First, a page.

Zetman doesn’t seem to have much going for it. It’s already very clear what the story is going to be about and I fear it’s going to stick to such a standard formula it won’t be able to deviate into something more creative. I’m also not fond of the very cliché “Dragonball hair” moment during the climax of episode one, but despite my misgivings there’s some great action and the plot builds on some very formative moments that will clearly shape the characters’ futures in the coming episodes. The art style also isn’t my favorite with a very “Japan hero-show,” design for the appearance of the superhero suits reminiscent of Power Rangers. It’s very unimaginative and childish for something that clearly wants to market itself to a more mature audience. So it seems Zetman is firmly going to be a sort of hyper-shounen anime that isn’t strictly bad. Unfortunately, it has such narrow appeal that the people who like it will really like it, but everyone else is just going to say, “meh.”
Initial impression – the wrong style (4/10)
Spring 2012 (12 episodes) (Japanese title – Uchuu Kyoudai) (more info)
I have the distinct feeling this series would have been better suited to a live-action drama. There’s nothing wrong with animated dramas per se, but Space Brothers does not take advantage of animation as a medium, which I feel is a lot of waste. The large amount of emphasis on real-world organizations JAXA (Japan Aerospace Exploration Agency) and NASA as well as the bonus features after the episode make it feel like an exaggerated advertisement for getting young people interested in space. And while I think space is awesome I can’t see this series becoming something spectacular. I’ll fully admit that I can’t stand the sort of art style used in Space Brothers and that may be biasing my opinion slightly, but I was also so underwhelmed by the writing and premise that it was unable to overcome my predispositions. All in all the tone of the first episode is so disappointing that I can’t imagine Space Brothers becoming anything other than ordinary.
Final impression – pretty but unpolished (6/10)
Autumn 2011 to winter 2012 (22 episodes)
In 2029 an outbreak of a mysterious disease known as the Apocalypse Virus hit Tokyo causing cancerous crystals to emerge from people’s bodies, reducing them to dust that blew away in the wind. Now it’s 2039 and much of Japan’s policies are under the control of the GHQ—an organization devoted to researching and preventing another pandemic. However, under the guise of public safety, the GHQ restricts the freedom of the Japanese people, which naturally makes them rather unpopular. To counter this stifling new branch of government that sometimes descends into spontaneous martial law, the terrorist group Undertaker seeks to liberate Japan using covert, guerrilla tactics. Shu Ouma is just an average high school student living in Tokyo who laments the current state of affairs and feels there’s nothing he can do to change things. But he gets thrust into the heart of the conflict when his path crosses with the indie singer, Inori Yuzuriha. On the run from the GHQ, she entrusts him with delivering a stolen package to Undertaker. But an accident along the way imbues him with the power to change the course of fate.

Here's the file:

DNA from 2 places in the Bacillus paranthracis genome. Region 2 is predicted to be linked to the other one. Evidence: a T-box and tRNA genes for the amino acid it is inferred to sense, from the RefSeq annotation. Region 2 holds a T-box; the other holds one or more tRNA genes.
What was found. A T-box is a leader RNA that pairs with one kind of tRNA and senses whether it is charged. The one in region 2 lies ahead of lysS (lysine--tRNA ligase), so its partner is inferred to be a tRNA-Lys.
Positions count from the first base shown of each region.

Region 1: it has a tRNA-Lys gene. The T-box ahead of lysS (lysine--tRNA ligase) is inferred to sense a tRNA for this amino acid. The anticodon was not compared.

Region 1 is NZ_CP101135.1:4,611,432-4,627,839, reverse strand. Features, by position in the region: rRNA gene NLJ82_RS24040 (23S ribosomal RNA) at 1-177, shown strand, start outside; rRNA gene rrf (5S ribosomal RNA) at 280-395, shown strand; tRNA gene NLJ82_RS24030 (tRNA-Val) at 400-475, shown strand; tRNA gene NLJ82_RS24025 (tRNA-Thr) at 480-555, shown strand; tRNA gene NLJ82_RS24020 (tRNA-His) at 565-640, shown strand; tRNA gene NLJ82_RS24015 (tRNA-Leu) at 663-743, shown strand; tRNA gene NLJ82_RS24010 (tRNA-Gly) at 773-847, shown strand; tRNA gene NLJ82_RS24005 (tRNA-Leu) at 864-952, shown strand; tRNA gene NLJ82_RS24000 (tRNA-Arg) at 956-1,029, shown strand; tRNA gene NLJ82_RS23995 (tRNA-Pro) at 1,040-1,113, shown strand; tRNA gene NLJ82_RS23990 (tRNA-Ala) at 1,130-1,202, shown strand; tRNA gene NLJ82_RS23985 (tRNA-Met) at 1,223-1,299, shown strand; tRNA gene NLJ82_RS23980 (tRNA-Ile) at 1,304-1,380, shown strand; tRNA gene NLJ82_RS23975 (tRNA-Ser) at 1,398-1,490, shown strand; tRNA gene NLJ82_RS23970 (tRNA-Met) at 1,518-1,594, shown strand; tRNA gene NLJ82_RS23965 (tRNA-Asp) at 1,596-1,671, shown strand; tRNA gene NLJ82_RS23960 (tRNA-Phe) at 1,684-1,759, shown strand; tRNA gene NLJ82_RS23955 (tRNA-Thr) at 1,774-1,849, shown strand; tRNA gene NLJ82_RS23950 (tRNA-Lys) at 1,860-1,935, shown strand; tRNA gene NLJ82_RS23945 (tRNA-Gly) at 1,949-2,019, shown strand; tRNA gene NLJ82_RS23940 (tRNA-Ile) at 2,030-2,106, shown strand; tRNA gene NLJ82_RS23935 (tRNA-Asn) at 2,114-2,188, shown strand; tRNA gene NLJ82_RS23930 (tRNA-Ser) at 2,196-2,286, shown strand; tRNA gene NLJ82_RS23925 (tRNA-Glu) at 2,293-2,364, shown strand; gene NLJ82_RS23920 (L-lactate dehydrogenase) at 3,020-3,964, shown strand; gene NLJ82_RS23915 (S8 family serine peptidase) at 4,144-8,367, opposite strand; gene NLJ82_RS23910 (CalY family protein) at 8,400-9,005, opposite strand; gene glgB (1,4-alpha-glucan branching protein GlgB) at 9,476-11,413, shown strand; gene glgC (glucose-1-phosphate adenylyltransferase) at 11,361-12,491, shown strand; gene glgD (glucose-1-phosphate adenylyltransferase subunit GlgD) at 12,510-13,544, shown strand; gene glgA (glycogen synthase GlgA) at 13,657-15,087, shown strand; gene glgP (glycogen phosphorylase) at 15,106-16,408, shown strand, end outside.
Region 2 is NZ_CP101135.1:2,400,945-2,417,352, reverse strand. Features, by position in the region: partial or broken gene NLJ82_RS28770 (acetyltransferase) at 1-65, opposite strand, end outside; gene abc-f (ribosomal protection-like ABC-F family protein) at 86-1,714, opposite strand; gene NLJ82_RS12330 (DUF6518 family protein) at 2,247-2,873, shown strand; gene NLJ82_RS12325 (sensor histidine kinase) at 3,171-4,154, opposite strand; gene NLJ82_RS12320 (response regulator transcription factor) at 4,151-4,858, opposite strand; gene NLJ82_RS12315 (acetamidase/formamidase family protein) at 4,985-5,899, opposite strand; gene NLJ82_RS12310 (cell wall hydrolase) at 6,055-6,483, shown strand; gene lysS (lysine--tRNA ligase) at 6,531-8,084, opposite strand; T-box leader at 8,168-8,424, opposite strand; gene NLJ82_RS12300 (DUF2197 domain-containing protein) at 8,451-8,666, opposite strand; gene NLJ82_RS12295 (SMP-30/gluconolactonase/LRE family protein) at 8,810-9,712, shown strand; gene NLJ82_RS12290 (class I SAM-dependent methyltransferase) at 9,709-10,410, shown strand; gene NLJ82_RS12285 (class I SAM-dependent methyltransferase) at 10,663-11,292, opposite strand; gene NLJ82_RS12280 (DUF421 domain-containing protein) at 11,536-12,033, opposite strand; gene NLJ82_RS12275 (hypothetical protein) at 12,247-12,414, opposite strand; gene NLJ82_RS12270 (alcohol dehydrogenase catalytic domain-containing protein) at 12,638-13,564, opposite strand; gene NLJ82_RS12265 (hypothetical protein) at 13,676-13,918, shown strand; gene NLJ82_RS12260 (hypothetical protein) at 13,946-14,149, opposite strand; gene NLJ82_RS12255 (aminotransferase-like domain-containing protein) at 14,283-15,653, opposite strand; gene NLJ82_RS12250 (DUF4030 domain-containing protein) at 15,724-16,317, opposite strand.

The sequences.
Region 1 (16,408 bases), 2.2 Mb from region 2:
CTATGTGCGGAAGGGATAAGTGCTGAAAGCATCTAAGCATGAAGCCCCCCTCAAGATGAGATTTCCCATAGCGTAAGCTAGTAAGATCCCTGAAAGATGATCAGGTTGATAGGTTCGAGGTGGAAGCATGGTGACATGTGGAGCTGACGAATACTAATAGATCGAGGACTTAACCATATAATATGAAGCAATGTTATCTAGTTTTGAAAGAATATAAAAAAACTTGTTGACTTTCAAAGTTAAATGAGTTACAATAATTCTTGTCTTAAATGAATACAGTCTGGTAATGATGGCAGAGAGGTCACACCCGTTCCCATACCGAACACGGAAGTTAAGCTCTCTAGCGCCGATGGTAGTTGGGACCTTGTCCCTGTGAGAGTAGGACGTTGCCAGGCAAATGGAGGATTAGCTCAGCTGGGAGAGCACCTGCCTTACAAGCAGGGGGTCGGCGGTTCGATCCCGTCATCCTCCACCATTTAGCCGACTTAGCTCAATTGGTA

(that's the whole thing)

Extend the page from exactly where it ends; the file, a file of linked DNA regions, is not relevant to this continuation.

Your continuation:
Guilty Crown is very beautiful both in its crisp drawing style and harmonious music, which create a terrific setting with awesome potential. This optimism further gets bolstered by the growth of Shu’s character as he goes through a transition of ordinary to mighty, then misguided and finally culminating in noble selflessness. The flow of his personality follows an organic development that is as natural as it is elegant. But looking past the artfulness and the excellent character development of Guilty Crown, the writing of this anime is thick and muddy. As much as it wants to be epic and tell an amazing story of realizing your own weakness and overcoming your preconceived limits, it fails to accomplish this goal eloquently. Whether it’s relying on misplaced tropes like a swimsuit episode, contrived plot points such as reviving a character who was supposed to be dead or some overused quasi-romantic sort of martyrdom, there’s plenty of wasted potential. To its credit, Guilty Crown never goes so far as to allow its clumsier episodes to break up the flow of the plot. But some of the characters’ motives are so unreasonable that it feels like they’re puppets of the writer rather than real people with free will and personalities. So while Guilty Crown is easy on the eyes and ears, its story is frustratingly forced and rushes to finish in its shorter-than-average run.
What’s immediately clear about C^3 is that it’s trying to be a philosophical discourse about the bonds of humanity to the tools we use. What’s amazing is how well it accomplishes this goal—shattering the initial trepidation that this series might turn out to be nothing more than a gilded brick. Haruaki’s strong, competent personality provides a natural foundation for the other characters to rely on, but the real gem comes from the sadistically cute voice acting of Yukari Tamura. Watching her magnificent portrayal of Fear was plenty to elevate C^3 to number five on my list of 2011’s best anime.
It’s not often an anime comes along that blends issues of science and morality as well as No. 6. It reminds us that the natural resources of our world can be our greatest sources of inspiration and innovation. But we also need to respect the power of nature, especially when dealing with phenomena we don’t fully understand. Accepting our own place in nature is also pivotal to our survival, which goes hand-in-hand with our respect for our fellow humans. Through a bit of fantasy, science fiction and post-apocalyptic ingenuity, No. 6 fits nicely into last year’s fourth place.